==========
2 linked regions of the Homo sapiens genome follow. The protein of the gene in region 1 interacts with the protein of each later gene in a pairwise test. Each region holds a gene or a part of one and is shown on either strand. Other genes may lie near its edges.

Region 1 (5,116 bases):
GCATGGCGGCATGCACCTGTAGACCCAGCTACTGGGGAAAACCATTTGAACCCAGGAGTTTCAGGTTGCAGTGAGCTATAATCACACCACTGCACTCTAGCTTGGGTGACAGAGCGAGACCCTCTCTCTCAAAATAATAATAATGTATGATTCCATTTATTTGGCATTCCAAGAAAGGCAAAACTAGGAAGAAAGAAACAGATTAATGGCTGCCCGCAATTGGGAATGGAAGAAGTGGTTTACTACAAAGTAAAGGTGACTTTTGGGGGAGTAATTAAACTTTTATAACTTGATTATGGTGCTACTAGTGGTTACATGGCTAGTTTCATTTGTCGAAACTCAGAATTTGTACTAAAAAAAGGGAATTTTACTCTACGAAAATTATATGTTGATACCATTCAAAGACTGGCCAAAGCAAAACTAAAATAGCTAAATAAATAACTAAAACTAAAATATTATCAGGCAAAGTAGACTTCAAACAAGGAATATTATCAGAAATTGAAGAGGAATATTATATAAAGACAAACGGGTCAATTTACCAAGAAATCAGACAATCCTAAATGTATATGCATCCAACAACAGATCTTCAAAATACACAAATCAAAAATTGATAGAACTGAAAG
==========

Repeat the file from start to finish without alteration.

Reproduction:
2 linked regions of the Homo sapiens genome follow. The protein of the gene in region 1 interacts with the protein of each later gene in a pairwise test. Each region holds a gene or a part of one and is shown on either strand. Other genes may lie near its edges.

Region 1 (5,116 bases):
GCATGGCGGCATGCACCTGTAGACCCAGCTACTGGGGAAAACCATTTGAACCCAGGAGTTTCAGGTTGCAGTGAGCTATAATCACACCACTGCACTCTAGCTTGGGTGACAGAGCGAGACCCTCTCTCTCAAAATAATAATAATGTATGATTCCATTTATTTGGCATTCCAAGAAAGGCAAAACTAGGAAGAAAGAAACAGATTAATGGCTGCCCGCAATTGGGAATGGAAGAAGTGGTTTACTACAAAGTAAAGGTGACTTTTGGGGGAGTAATTAAACTTTTATAACTTGATTATGGTGCTACTAGTGGTTACATGGCTAGTTTCATTTGTCGAAACTCAGAATTTGTACTAAAAAAAGGGAATTTTACTCTACGAAAATTATATGTTGATACCATTCAAAGACTGGCCAAAGCAAAACTAAAATAGCTAAATAAATAACTAAAACTAAAATATTATCAGGCAAAGTAGACTTCAAACAAGGAATATTATCAGAAATTGAAGAGGAATATTATATAAAGACAAACGGGTCAATTTACCAAGAAATCAGACAATCCTAAATGTATATGCATCCAACAACAGATCTTCAAAATACACAAATCAAAAATTGATAGAACTGAAAG